Uncertainties and dangers abound in life. Knowing this unavoidable truth, it’s up to you to prepare for incapacitation. Specific legal documents can help you manage your affairs in worst-case scenarios, which include a durable power of attorney (DPOA).
A durable POA is similar to a nondurable POA in granting authority to an “agent” or “attorney-in-fact” to make appropriate decisions on your behalf. The only difference is their termination. A POA is “durable” because it doesn’t end even when you, the “principal”, become incapacitated. It could only end if you revoke it, your appointed agent becomes unavailable without an alternate on standby, a court invalidates your document, a divorce or your death.
Therefore, given significant points to consider, it will help to understand how DPOA suits your needs.
Who can be your agent or attorney-in-fact?
The first crucial decision regarding a DPOA is determining which competent person will receive the authority. No special qualifications exist, and the designated individual doesn’t need to be an actual lawyer. It may be someone, like a friend or a family member, you trust enough to act within the DPOA’s guidelines.
Additionally, you may also want to choose someone geographically near your location for practical reasons. Having an alternate agent or attorney-in-fact may also prove invaluable if your appointed individual becomes unavailable for a reason, like a severe illness or death.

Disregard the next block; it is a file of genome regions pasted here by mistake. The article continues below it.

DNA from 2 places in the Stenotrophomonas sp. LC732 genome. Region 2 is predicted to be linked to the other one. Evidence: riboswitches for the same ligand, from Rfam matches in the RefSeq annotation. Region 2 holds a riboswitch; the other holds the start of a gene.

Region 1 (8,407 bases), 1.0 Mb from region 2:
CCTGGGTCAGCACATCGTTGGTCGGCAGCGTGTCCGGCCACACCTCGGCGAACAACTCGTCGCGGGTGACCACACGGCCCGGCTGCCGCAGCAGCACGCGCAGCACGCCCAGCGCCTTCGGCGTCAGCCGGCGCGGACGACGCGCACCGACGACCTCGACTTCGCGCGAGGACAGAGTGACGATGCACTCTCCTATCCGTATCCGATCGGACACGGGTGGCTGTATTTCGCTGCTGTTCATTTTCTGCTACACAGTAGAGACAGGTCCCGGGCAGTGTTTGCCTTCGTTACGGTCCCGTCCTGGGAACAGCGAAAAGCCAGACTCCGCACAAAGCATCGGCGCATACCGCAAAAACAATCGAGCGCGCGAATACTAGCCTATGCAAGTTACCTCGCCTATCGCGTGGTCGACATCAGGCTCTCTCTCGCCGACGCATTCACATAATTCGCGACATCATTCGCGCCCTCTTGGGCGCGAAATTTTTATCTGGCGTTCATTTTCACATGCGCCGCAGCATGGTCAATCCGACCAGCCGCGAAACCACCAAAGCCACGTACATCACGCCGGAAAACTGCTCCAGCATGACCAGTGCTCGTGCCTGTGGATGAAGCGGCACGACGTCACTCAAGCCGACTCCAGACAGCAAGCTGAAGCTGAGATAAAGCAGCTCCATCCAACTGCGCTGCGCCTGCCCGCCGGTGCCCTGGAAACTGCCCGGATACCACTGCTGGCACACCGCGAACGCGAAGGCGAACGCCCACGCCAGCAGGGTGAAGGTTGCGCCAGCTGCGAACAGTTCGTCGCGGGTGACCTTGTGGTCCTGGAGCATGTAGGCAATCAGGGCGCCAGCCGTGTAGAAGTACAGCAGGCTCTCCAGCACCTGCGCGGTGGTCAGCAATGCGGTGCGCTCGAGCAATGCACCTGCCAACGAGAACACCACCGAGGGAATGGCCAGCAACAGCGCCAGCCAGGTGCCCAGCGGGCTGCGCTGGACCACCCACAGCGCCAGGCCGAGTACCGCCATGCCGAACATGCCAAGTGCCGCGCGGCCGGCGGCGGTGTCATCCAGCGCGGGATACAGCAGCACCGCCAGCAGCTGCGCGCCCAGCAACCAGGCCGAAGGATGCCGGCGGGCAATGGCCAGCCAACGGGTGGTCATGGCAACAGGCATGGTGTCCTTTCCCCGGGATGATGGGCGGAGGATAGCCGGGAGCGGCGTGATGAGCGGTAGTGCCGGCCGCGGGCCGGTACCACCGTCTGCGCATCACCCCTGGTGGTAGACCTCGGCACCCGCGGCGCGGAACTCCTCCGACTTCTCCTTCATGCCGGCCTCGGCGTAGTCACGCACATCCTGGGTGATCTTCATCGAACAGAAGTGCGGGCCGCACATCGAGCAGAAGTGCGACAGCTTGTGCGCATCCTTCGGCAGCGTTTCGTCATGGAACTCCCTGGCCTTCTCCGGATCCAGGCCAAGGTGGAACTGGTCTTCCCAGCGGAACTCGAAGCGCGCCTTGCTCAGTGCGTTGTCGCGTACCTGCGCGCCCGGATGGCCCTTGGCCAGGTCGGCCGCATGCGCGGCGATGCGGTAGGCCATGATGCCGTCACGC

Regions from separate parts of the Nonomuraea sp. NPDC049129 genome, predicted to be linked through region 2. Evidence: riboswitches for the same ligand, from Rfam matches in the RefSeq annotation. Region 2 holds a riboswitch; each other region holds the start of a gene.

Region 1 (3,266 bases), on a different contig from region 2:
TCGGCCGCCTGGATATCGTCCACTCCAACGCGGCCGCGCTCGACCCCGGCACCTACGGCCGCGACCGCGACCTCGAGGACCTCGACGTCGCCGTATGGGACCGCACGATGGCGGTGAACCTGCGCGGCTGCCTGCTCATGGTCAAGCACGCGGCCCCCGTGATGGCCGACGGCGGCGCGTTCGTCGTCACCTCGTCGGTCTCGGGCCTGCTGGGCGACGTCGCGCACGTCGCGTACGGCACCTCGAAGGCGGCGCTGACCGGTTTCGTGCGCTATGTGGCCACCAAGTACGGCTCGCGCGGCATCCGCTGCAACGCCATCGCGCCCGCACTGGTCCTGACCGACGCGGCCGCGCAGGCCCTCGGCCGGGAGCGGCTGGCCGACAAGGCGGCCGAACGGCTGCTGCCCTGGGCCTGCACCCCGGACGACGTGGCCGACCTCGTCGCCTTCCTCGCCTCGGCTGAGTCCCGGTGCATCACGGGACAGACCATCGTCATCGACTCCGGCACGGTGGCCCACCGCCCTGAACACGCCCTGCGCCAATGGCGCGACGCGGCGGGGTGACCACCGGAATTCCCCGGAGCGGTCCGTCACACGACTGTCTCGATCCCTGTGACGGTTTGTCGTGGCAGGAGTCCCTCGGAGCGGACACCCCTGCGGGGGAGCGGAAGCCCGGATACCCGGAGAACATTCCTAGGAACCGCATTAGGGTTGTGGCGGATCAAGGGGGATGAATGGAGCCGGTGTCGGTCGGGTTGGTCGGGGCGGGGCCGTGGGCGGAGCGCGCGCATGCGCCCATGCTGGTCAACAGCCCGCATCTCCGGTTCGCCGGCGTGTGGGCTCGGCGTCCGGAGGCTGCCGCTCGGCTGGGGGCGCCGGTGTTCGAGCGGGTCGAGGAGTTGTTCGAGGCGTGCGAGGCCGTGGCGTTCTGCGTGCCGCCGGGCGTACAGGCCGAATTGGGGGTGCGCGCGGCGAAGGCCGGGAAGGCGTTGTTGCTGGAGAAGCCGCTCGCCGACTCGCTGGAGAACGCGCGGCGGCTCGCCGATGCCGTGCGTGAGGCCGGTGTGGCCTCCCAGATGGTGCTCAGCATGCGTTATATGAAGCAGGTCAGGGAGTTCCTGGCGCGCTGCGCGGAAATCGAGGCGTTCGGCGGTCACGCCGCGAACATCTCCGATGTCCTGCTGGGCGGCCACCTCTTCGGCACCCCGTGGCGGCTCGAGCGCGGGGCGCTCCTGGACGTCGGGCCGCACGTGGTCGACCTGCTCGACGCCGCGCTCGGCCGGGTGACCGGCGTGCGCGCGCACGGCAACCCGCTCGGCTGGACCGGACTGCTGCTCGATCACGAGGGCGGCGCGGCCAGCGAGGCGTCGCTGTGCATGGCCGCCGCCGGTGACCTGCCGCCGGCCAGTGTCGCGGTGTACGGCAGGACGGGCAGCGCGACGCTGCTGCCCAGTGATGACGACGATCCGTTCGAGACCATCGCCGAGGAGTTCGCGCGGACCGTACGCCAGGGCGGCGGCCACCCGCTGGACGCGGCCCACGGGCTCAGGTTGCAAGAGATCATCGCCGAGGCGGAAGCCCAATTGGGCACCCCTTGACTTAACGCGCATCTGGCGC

What are the types of DPOA?
You can have two types of DPOA: one for health care and the other for finances. A health care DPOA has an attorney-in-fact, or a health care proxy, to make medical decisions when you can no longer independently communicate them.
Similarly, a financial DPOA manages your finances on your behalf. Here are some of the tasks your financial attorney-in-fact may conduct:
- Payment of bills, taxes and other expenses
- Operation of your business
- Management of bank transactions and real estate assets
- Collection of Social Security, retirement and other government benefits
You must also note that if you’re helping an elderly loved one in establishing their durable power of attorney, they must have a sound mental capacity during the process.
For your final days
A durable power of attorney is just a portion of all the legal documents you must secure for estate planning purposes. Since the paperwork may prove tedious, it will help to have a legal team on board to ensure your wishes’ execution will be how you intended them to be.